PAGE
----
Endless leverage certificates
AbstractAn endless leverage certificate (ELC) is a novel retail structured product that gives its holder the right to claim the difference between the value of an underlying security and an interest accruing financing level. An ELC ceases to exist if the underlying breaches a contractual knockout level, if the holder exercises, or if she/he sells it back to the issuer. We use Monte Carlo analysis to value ELCs and find that due to limited liability, a typical ELC written on a typical DAX stock can be worth 0.3% more than its intrinsic value (the difference between the value of the underlying and the financing level). Empirically, we find that in January 2007, the 5129 ELCs issued on the thirty DAX stocks traded at an average premium of 0.67% over the intrinsic value, and that the median bid-ask spread, expressed as a percentage of the underlying, was 0.18%. For covered warrants and options this spread measure was almost twice as high. Finally, we find that upon knockout, investors received on average 3.2% less than the theoretical knockout value, which is consistent with discontinuous trading of the underlying. Overall, our findings suggest that ELCs complete the market for leverage seeking retail investors.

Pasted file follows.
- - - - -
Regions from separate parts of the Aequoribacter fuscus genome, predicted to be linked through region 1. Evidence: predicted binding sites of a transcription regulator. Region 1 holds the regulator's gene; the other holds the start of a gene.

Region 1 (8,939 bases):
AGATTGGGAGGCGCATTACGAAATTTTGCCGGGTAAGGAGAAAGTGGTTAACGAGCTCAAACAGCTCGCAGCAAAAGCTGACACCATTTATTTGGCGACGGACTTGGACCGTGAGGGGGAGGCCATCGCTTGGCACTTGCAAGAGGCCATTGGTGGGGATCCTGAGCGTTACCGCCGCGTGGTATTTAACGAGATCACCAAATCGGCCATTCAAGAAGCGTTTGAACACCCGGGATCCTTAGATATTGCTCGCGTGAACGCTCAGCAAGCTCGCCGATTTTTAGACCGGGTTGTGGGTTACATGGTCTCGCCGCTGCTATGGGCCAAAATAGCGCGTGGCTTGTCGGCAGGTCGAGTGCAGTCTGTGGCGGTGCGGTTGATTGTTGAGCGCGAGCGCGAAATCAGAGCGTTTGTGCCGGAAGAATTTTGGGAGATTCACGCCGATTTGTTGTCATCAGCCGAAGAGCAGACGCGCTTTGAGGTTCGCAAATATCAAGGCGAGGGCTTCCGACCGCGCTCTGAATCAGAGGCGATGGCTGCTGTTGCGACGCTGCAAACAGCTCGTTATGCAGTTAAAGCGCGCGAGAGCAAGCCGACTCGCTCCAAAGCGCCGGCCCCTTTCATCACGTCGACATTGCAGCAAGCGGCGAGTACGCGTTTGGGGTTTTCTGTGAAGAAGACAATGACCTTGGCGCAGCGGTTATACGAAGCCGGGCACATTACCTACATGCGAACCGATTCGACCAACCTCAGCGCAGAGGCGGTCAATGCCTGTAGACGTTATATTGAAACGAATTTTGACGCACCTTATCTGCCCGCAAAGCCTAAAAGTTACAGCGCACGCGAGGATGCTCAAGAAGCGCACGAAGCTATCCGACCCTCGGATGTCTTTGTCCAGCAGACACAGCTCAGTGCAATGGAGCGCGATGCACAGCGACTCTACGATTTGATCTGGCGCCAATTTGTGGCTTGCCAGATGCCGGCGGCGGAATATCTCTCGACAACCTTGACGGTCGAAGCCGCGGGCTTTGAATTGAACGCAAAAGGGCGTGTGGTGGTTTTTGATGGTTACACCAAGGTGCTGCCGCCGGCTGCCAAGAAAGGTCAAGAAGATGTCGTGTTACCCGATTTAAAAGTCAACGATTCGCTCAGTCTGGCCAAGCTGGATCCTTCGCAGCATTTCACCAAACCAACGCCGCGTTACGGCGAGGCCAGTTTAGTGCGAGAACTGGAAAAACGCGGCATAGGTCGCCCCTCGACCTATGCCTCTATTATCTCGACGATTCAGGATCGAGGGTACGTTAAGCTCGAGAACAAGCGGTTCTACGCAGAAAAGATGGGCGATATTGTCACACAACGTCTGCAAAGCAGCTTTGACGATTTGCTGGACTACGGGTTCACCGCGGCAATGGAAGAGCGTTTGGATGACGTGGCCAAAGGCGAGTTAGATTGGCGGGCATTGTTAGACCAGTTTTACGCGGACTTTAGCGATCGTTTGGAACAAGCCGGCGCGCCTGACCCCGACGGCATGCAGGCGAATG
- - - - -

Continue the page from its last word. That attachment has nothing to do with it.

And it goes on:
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Bibliographic InfoArticle provided by Elsevier in its journal Journal of Banking & Finance.
Volume (Year): 33 (2009)
Issue (Month): 8 (August)
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Web page: http://www.elsevier.com/locate/jbf
Financial innovation Financial derivatives Structured products;
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